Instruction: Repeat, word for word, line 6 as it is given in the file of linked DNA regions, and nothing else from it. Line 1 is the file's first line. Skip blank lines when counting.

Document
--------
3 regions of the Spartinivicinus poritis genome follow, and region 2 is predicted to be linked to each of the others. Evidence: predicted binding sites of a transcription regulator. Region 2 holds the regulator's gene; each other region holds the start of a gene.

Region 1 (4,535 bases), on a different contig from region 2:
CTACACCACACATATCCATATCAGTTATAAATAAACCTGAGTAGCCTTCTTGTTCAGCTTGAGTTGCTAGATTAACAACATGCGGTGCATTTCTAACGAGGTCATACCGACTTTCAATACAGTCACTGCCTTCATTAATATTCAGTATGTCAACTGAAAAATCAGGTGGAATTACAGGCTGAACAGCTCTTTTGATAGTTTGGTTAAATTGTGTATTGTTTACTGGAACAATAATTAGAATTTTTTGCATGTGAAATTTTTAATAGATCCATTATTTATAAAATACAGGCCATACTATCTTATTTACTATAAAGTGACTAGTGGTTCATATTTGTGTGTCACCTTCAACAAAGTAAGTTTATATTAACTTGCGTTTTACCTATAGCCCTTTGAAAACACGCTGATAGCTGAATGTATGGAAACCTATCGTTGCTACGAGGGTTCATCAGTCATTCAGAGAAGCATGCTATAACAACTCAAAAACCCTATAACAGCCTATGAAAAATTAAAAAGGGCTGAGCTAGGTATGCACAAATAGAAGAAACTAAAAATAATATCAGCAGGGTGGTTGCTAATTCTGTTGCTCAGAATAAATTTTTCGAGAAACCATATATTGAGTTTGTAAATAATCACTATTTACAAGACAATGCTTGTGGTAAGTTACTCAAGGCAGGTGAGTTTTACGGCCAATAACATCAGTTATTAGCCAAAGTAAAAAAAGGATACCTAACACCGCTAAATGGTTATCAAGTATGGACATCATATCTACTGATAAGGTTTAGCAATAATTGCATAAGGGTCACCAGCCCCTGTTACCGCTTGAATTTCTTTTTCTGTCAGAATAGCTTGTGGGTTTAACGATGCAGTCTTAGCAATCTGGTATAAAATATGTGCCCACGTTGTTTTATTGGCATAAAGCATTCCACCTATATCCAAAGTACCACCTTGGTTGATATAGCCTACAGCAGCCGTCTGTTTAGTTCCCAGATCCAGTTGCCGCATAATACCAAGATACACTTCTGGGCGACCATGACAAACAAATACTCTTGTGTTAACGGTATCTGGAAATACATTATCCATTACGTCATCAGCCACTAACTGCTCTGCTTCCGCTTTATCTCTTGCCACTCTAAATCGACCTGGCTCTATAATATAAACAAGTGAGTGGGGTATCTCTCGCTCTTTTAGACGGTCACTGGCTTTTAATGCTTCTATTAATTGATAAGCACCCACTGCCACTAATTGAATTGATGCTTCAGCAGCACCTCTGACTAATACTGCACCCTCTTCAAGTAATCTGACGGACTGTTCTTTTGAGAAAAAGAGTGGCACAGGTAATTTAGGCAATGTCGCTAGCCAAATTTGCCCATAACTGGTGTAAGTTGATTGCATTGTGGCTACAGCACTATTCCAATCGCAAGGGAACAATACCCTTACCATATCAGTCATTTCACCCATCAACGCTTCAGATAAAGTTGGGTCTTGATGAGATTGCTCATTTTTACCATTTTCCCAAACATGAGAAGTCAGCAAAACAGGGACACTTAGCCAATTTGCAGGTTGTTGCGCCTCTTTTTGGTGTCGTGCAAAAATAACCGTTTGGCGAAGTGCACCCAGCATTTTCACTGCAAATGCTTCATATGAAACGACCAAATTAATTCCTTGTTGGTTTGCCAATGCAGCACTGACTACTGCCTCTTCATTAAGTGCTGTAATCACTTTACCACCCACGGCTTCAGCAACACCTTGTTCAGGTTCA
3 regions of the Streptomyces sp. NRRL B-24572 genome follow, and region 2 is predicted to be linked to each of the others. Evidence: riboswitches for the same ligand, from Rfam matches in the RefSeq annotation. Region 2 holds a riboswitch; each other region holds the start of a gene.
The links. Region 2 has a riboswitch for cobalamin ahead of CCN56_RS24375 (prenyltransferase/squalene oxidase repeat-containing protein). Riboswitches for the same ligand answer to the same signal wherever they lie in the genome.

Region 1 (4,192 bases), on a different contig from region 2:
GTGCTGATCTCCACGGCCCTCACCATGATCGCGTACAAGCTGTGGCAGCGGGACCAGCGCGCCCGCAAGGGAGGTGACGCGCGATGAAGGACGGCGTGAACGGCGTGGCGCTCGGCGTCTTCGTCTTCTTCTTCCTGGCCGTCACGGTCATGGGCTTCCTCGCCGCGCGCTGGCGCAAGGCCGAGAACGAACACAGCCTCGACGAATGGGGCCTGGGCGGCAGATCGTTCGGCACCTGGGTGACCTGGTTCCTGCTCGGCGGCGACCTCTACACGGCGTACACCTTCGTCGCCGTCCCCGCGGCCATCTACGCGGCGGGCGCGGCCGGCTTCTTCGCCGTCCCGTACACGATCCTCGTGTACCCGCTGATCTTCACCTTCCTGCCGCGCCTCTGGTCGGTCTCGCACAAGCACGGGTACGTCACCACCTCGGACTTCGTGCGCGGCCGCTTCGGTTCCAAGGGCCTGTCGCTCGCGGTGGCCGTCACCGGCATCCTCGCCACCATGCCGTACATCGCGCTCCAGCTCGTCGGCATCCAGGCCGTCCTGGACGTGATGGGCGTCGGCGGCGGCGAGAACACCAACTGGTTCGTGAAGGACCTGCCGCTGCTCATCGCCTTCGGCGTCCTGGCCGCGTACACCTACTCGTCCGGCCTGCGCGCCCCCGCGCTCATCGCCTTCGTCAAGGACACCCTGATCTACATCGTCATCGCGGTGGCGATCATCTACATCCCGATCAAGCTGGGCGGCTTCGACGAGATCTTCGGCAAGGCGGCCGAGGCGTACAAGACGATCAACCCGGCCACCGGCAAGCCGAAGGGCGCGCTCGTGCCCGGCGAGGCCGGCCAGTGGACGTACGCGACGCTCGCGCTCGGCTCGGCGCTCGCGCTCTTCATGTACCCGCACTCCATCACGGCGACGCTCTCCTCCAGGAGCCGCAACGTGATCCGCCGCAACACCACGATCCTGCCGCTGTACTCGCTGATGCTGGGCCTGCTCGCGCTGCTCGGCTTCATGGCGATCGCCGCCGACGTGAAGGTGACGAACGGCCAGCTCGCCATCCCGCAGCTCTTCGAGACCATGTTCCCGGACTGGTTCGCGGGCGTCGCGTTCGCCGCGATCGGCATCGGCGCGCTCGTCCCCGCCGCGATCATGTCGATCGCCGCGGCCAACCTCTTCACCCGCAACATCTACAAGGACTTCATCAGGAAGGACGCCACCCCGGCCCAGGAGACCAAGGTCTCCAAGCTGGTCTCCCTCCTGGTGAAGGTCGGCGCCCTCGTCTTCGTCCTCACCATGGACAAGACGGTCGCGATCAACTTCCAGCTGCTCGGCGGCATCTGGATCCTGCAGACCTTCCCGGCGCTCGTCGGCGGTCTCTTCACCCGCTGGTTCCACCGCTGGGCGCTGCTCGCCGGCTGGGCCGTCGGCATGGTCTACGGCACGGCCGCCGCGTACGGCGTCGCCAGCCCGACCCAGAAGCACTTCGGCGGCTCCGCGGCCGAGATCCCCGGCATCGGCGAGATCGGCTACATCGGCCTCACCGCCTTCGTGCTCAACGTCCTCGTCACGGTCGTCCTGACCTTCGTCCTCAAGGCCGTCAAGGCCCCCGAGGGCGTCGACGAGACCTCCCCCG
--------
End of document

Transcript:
Region 1 (4,192 bases), on a different contig from region 2: